Clear communication is key for a child with ADHD, especially for kids with sensory challenges. Getting it right takes trial and error but it’s worth persevering with, as it can make it easier to get through the toughest days and make family life a little calmer.
The tips below aim to improve communication between children with ADHD and their parents.
Observe When Your Kid Is Paying Attention
For most people making eye contact is a sign that they are being heard, but the mind of a child with ADHD operates at a fast pace. So just because they aren’t making eye contact with you, doesn’t mean they aren’t listening. In fact, it’s common for kids with ADHD to be fidgeting with objects while listening to you, so as a parent, you need to pay attention to your child’s cues.
Provide Short And Simple Directions
It’s easy for children with ADHD to be overwhelmed with information, so you need to give step-by-step instructions whenever you’re asking them to do something. You don’t have to lay out all the steps at once; just provide one or two simple steps before moving on to the next step.
Establish Communication Strategies
It’s worthwhile spending some time coming up with different and creative ways to communicate with your child. For instance, you can make use of visual and audio cues to help indicate the things you want your child to do. You can use picture cards showing what you want to happen next such as a photo of a child’s clothes, toothbrush, or shoes. When it’s bedtime, you can bring your child a stuffed animal they like to sleep with or turn down the lights and read them a story. Developing routines in this way helps the brain of a child with ADHD to associate events with different images and objects.
Use Visual Aids
One communication strategy that kids with ADHD often respond to is visual aids. So instead of just telling kids with ADHD that it’s bedtime, you can get creative. Design a poster that has a series of pictures that demonstrate the steps. Make your own visual timetable that shows how your child will be spending their day. If you can get a child involved in making these visual aids too, for example by using their drawings or photos, they will be even more meaningful.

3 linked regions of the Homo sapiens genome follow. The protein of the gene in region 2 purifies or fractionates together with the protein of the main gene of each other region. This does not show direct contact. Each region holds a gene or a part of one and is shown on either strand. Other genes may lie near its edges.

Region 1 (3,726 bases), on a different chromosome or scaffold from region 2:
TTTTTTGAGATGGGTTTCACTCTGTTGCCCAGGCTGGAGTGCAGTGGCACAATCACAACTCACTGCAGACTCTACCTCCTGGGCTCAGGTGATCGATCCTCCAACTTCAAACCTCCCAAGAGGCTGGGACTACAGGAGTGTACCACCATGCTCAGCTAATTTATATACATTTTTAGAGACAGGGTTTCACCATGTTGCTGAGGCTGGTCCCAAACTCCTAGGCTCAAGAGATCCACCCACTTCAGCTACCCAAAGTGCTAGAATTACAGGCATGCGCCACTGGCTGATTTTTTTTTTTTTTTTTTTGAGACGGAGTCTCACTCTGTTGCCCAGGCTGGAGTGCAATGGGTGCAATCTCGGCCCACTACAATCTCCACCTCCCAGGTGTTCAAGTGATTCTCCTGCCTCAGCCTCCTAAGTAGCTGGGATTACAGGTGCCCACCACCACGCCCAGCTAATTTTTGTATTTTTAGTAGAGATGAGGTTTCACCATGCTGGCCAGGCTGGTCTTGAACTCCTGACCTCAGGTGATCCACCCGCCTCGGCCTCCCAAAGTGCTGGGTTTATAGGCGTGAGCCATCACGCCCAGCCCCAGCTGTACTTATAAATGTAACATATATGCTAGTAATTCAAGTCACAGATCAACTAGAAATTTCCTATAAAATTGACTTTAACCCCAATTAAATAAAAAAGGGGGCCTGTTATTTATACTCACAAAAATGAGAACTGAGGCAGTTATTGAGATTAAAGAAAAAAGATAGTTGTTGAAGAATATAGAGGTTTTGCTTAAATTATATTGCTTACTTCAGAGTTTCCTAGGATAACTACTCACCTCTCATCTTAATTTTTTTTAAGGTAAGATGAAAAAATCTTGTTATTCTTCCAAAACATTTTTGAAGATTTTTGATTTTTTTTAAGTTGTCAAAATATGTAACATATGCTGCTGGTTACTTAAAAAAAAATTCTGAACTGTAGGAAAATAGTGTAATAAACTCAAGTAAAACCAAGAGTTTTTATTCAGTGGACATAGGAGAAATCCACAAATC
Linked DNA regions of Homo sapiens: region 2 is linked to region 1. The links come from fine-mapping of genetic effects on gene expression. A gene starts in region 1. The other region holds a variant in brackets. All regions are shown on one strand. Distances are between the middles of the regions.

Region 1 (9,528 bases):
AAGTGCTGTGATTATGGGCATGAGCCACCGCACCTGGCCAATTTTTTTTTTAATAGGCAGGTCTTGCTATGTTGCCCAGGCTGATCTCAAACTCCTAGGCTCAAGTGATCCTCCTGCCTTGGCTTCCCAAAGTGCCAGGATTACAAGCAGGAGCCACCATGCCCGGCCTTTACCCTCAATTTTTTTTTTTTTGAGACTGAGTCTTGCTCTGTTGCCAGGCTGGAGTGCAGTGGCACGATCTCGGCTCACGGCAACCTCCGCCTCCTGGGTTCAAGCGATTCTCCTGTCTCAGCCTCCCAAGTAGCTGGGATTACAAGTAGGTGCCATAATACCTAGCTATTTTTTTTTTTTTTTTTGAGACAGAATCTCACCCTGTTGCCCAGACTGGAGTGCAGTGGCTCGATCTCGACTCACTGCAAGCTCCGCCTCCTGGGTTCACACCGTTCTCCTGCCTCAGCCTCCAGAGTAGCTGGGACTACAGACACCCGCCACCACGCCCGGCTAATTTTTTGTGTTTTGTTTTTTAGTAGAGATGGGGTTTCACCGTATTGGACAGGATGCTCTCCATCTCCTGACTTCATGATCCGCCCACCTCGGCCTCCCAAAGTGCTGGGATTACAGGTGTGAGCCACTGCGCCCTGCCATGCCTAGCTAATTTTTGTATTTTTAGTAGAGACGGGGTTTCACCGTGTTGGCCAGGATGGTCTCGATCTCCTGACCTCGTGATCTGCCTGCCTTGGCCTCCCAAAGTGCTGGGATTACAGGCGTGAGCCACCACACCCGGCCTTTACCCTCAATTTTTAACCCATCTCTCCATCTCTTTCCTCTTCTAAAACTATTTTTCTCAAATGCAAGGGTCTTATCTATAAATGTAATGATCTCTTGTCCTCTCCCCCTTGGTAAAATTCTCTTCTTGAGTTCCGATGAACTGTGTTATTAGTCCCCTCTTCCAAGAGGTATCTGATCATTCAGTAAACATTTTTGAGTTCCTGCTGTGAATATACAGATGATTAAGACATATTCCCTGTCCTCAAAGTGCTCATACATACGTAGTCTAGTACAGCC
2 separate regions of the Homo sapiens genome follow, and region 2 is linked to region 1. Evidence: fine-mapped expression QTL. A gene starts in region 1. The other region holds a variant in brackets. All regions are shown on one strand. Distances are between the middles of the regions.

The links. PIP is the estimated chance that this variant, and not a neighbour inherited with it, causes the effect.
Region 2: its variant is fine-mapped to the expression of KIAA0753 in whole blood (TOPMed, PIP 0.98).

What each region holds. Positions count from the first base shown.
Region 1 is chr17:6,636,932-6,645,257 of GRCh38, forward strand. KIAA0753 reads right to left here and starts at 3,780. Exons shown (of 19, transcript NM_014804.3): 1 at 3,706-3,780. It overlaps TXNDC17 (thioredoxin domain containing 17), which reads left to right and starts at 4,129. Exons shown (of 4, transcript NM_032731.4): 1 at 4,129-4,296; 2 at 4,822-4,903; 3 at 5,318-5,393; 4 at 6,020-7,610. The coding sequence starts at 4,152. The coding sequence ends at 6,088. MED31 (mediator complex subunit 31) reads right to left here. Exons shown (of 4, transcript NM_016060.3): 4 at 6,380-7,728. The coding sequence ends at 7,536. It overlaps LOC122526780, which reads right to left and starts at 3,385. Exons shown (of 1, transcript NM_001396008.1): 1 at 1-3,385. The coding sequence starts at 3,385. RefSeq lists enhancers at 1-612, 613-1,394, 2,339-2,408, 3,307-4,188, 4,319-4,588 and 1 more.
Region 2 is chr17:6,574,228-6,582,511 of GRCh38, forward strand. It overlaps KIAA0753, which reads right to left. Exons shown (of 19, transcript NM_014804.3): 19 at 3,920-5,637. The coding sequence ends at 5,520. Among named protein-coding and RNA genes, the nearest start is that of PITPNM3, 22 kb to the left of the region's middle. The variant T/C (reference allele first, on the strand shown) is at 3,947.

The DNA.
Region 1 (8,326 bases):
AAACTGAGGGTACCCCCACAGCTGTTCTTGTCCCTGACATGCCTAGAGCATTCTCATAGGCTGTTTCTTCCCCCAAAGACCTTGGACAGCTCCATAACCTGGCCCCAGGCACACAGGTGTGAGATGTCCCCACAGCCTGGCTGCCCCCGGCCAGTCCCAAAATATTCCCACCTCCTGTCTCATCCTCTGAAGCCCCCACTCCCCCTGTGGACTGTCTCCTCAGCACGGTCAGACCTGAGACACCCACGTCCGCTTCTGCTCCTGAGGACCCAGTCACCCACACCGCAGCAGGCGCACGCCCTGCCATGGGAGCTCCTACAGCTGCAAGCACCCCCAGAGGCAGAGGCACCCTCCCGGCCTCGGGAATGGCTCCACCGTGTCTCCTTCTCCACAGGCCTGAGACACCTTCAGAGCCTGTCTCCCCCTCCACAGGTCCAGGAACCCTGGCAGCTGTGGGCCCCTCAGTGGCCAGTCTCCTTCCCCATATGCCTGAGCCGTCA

Be Soft And Calm When Talking
It’s important that you do everything you can to keep your cool; you might actually stimulate your child when you become agitated. Unfortunately, this is the opposite of what you want to accomplish, especially if you are dealing with a child who is already upset. You need to speak quietly to your child and as much as possible, and stay calm even when they are throwing tantrums. Step away from the flying objects and engage in a quiet activity that your child may find interesting. Your calm state will definitely influence your child.
Many parents are noticing that their children are more unsettled than usual at the moment, as their routines and daily structure are so interrupted. Being a parent to a child with ADHD is always challenging, and you’re probably doing a much better job than you think you are.
At The ADHD Centre, we are currently offering online ADHD assessment for children as well as a range of evidence-based treatments. To find out more please contact us by telephone on 0800 061 4276 or by email at firstname.lastname@example.org.
If you would like to learn more about ADHD in children, please download our free e-book: